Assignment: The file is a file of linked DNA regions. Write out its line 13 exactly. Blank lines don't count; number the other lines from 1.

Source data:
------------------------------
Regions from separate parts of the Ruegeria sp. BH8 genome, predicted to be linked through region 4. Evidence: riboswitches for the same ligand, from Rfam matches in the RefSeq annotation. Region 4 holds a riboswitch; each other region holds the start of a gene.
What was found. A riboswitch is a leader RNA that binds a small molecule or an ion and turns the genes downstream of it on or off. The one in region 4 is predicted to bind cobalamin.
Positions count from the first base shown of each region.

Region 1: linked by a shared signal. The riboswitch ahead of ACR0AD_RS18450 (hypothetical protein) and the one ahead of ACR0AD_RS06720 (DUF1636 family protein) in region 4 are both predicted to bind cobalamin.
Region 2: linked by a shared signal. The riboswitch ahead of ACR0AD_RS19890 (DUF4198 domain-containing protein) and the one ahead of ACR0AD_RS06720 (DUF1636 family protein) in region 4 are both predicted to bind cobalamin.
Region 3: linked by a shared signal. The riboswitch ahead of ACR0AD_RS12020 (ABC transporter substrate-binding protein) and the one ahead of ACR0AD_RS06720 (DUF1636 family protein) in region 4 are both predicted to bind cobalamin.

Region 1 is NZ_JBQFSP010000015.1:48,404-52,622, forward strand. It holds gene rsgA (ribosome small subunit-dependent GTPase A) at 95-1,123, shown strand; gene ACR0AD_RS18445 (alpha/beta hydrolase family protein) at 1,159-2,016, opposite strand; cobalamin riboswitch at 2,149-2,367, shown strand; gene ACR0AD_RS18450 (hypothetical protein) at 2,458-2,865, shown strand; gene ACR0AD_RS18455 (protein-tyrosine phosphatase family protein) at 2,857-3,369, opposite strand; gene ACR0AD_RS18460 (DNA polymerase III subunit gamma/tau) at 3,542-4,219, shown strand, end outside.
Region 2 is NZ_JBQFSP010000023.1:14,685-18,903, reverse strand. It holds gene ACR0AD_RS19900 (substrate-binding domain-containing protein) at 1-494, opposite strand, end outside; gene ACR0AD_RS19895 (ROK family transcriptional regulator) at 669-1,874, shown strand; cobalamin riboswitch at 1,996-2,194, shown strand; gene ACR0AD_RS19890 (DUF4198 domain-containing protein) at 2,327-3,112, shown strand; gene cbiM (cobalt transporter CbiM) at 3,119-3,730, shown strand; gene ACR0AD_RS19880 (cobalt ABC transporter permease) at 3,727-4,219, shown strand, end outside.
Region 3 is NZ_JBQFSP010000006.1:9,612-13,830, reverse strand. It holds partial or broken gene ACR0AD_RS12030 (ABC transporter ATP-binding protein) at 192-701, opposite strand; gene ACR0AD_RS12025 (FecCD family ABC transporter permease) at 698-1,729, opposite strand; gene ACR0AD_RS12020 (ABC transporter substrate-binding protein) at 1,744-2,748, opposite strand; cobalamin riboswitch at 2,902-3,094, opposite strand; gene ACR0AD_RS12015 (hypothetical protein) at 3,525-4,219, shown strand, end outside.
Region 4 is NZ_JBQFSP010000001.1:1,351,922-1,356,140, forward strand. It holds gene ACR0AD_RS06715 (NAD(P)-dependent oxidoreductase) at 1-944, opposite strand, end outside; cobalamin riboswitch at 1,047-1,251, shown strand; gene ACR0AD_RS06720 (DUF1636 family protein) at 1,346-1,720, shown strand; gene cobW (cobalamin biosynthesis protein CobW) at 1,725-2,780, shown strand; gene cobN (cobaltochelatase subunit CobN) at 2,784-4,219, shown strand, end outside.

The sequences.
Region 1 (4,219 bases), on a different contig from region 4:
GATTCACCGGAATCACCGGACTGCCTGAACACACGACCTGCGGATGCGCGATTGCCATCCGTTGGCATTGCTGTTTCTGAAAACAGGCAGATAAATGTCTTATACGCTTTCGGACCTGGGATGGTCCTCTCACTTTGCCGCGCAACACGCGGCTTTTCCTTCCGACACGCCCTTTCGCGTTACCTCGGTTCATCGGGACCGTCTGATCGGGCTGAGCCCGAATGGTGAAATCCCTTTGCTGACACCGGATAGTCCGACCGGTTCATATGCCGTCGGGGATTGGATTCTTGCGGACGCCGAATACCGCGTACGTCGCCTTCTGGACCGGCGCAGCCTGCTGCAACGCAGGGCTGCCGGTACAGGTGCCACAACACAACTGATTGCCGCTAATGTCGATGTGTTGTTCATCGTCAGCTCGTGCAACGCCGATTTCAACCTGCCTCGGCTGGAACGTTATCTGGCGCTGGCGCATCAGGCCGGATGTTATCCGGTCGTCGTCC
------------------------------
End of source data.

GATTCACCGGAATCACCGGACTGCCTGAACACACGACCTGCGGATGCGCGATTGCCATCCGTTGGCATTGCTGTTTCTGAAAACAGGCAGATAAATGTCTTATACGCTTTCGGACCTGGGATGGTCCTCTCACTTTGCCGCGCAACACGCGGCTTTTCCTTCCGACACGCCCTTTCGCGTTACCTCGGTTCATCGGGACCGTCTGATCGGGCTGAGCCCGAATGGTGAAATCCCTTTGCTGACACCGGATAGTCCGACCGGTTCATATGCCGTCGGGGATTGGATTCTTGCGGACGCCGAATACCGCGTACGTCGCCTTCTGGACCGGCGCAGCCTGCTGCAACGCAGGGCTGCCGGTACAGGTGCCACAACACAACTGATTGCCGCTAATGTCGATGTGTTGTTCATCGTCAGCTCGTGCAACGCCGATTTCAACCTGCCTCGGCTGGAACGTTATCTGGCGCTGGCGCATCAGGCCGGATGTTATCCGGTCGTCGTCC